Page last updated on Monday 22nd April 2013 at 15.35
Michael Bunting had been a West Yorkshire police officer for six years. He had been given three commendations in that short time and served bravely during street riots in the 1990s. He had also arrested high profile Leeds United footballer, Carlton Palmer, for disorderly conduct and indecent assault, of which Palmer was subsequently convicted.
A career in the police had been his ambition since childhood, when he saw his chief inspector father Melvyn in his uniform, but his dream ended in the worst manner imaginable. He was one a number of response officers called to a domestic incident in Burley, a suburb of his home city of Leeds (and co-incidentally the birthplace of Jimmy Savile), which quickly escalated into serious violence. As Michael tried to make an arrest he was pinned against a wall, repeatedly punched and then accidentally sprayed from colleague’s CS gas canister.
He suffered eight injuries to his face and head. He lost a tooth, and he was off work for five weeks with migraines. He was awarded £1,000 in compensation and his attacker John Patterson – who had a record of petty crime – was prosecuted and sentenced to 120 hours of community service.
At the time it seemed that justice had been served, and the matter closed, but then came an astonishing sting in the tail. Despite being blind drunk and with little cogent recall – and having only minor injuries himself – the convicted man insisted it was Michael who had assaulted HIM with four kicks to the head. Shocked, Michael admitted kicking out once – at the man’s chest – because he was so afraid for his own safety and wanted to help his colleagues get the man to the ground.
He was adamant his version of events were correct and expected the matter to be dropped. But an internal PSD investigation went on for two years. Then Michael was tried, convicted of common assault and jailed after a jury trial in which a string of witnesses gave confusing accounts of the incident. “I had always been one of the staunchest defenders of the legal system, I never had much time for all those so-called miscarriages of justice,” he says. “It was always my opinion that if anyone went to prison there was usually a good reason for their being there, whatever they said“.
“How wrong could I be? How naive could I be to think that, if you were honest and decent, you had nothing to fear? I hadn’t made allowances for how our old-fashioned ideas of right and wrong had been turned upside down.”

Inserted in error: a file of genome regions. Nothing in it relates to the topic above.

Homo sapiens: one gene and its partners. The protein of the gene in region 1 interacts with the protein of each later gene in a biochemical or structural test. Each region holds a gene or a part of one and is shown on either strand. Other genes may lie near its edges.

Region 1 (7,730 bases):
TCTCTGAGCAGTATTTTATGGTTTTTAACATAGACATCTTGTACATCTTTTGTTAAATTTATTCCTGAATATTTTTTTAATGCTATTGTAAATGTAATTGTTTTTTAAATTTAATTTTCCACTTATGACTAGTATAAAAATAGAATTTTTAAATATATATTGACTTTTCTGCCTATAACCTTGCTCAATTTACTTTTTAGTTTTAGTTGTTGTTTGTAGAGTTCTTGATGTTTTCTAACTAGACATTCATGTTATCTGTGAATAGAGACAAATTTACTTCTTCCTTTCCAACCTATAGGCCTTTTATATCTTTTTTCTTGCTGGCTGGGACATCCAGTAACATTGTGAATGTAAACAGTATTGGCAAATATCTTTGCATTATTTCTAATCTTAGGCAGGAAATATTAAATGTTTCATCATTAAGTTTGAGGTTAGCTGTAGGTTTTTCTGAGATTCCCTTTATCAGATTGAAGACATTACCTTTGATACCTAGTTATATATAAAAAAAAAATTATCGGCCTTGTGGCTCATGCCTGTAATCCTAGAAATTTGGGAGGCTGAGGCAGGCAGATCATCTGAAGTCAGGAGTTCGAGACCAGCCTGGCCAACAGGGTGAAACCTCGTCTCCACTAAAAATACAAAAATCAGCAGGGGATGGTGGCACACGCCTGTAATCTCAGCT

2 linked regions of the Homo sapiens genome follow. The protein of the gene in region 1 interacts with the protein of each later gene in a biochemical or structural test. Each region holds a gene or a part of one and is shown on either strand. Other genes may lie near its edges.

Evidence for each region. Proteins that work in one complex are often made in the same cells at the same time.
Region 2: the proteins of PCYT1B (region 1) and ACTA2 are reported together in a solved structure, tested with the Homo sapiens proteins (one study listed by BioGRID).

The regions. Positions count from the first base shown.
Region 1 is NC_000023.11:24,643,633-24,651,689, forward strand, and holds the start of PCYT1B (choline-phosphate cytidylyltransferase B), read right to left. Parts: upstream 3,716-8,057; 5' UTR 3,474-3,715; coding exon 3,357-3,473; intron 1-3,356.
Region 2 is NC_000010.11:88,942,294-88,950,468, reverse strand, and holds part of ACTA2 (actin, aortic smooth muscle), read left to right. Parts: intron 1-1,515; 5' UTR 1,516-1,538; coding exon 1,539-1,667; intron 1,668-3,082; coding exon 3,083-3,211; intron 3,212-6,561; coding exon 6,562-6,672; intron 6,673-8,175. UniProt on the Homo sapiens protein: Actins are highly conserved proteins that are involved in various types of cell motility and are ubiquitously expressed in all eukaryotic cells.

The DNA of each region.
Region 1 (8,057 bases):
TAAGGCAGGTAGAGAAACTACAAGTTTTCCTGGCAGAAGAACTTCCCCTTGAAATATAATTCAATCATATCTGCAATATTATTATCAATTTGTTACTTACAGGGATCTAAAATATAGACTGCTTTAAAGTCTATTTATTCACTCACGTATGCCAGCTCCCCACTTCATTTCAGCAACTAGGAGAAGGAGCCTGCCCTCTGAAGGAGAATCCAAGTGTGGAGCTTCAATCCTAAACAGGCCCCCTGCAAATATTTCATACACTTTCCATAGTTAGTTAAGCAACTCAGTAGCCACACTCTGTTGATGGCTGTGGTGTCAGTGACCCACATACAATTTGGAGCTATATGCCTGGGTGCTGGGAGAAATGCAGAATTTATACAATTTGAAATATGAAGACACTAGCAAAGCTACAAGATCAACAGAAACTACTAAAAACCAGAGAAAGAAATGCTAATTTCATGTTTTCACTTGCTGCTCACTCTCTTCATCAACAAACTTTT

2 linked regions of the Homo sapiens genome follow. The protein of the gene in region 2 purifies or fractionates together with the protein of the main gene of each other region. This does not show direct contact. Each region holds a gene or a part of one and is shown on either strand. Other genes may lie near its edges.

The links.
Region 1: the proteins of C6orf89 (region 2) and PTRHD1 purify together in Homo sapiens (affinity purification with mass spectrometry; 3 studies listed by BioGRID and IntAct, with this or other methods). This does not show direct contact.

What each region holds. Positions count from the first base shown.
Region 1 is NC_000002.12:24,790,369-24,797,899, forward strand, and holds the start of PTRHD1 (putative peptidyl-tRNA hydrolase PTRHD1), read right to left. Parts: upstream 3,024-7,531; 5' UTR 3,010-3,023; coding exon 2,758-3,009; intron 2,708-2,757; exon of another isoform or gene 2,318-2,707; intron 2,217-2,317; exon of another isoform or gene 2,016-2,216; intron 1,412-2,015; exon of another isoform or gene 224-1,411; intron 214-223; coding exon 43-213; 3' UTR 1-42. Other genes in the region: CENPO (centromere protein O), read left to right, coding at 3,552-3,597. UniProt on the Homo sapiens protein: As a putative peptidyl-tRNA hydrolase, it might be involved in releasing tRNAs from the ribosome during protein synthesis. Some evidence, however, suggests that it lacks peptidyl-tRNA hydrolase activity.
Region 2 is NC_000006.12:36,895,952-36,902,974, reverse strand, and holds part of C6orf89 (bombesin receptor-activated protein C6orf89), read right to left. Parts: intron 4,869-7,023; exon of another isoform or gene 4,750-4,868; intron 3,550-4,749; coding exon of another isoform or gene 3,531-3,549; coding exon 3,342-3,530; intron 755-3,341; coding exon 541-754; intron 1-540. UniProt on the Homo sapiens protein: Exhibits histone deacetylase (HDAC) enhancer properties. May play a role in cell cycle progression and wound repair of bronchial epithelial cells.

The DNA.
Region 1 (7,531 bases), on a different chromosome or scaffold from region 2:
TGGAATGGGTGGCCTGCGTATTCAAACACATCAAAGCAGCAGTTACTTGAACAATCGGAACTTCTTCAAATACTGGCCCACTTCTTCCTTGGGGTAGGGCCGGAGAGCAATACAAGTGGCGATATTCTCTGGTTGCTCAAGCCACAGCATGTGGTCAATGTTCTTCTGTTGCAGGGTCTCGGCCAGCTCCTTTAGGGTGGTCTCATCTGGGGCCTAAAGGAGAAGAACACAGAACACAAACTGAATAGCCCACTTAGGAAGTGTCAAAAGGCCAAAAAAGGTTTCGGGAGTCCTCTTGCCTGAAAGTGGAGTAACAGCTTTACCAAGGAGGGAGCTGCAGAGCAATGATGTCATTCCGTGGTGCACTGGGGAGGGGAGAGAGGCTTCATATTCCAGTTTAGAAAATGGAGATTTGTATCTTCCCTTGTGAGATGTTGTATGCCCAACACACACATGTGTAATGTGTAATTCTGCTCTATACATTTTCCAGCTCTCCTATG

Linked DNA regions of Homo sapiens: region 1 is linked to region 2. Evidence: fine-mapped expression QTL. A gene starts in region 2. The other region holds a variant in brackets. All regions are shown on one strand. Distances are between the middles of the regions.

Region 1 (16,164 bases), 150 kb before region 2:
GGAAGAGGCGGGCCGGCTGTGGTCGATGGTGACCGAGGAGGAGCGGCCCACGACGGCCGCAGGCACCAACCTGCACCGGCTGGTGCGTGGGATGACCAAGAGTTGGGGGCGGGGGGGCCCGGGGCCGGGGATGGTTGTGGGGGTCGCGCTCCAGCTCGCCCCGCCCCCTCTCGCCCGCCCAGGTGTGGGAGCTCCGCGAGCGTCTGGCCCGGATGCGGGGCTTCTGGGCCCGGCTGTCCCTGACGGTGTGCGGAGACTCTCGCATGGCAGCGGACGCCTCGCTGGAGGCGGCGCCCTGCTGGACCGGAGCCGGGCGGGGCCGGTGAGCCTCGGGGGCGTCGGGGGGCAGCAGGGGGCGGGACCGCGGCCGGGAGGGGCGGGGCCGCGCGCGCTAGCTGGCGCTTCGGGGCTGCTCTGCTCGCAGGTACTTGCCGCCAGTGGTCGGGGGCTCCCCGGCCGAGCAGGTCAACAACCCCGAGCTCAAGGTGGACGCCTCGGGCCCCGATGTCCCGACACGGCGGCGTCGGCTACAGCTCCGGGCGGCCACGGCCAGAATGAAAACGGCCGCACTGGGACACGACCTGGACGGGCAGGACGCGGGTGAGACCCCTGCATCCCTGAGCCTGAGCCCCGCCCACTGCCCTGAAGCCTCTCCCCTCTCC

Michael served 33 nightmare days of a four-month sentence and all through that time he kept a rough diary, scribbled on scraps of toilet paper and old envelopes. “I had to write down what was happening to me because none of it seemed real,” he says. It started as a way to cling on to his sanity. Now he has turned it into a harrowing and acclaimed book, A Fair Cop, to tell the story of his prison ordeal. From the moment he went inside the grim stone walls of what its inmates call the “Armley Hilton”.
He was dismissed from the police after his sentencing and lost his pension. Today, Michael has established a new life. He runs a sports injury clinic in Leeds and lectures on fitness – even prison couldn’t take that mental or physical conditioning away from him. In his solitary cell, he kept up a daily regime of press-ups.
“Writing the book has been a therapy of sorts, but that wasn’t the only intention,” Michael says. “I don’t want the world to forget what happened to me”. I was a young man, educated at grammar school, from a decent background, a law-abiding citizen who wanted to help to enforce the law and make the place a bit safer. And for no reason, I found myself in jail. I can only think it was because I was a copper, that the judiciary wanted to make some kind of statement.
When the accusations were first made against PC Bunting his colleagues rallied round. The officers he worked with, who knew him well, supported him all the way. Lots of them still stay in touch. “I’m still pursuing another CCRC appeal. I will never give up. I’m not optimistic I will succeed but I hope people will ask themselves whether I received natural justice”.
The officer whose testimony effectively sent Mick Bunting to jail was Sgt Samantha Millar who, until his recent retirement, was a DCI and Staff Officer to Rogue Chief John Parkinson. She has retained the role with his replacement and fellow Rogue Chief, Mark Gilmore. There would, we surmise, be very little point in either Parkinson or Gilmore having a scrupulously honest officer as bag carrier so “Sammy” would be a appropriate choice in those circumstances.
Mick tells us he is currently working with the BBC on a series about his case and his second book The Dark Side will be published after his second CCRC appeal is heard.
The Bunting Case is another West Yorkshire Police miscarriage of justice with too many similarities to the Danny Major case for uPSD’s taste. The Greater Manchester Police investigation into the Danny Major cover-up is under way and clearing Danny’s name may assist Michael Bunting to do the same.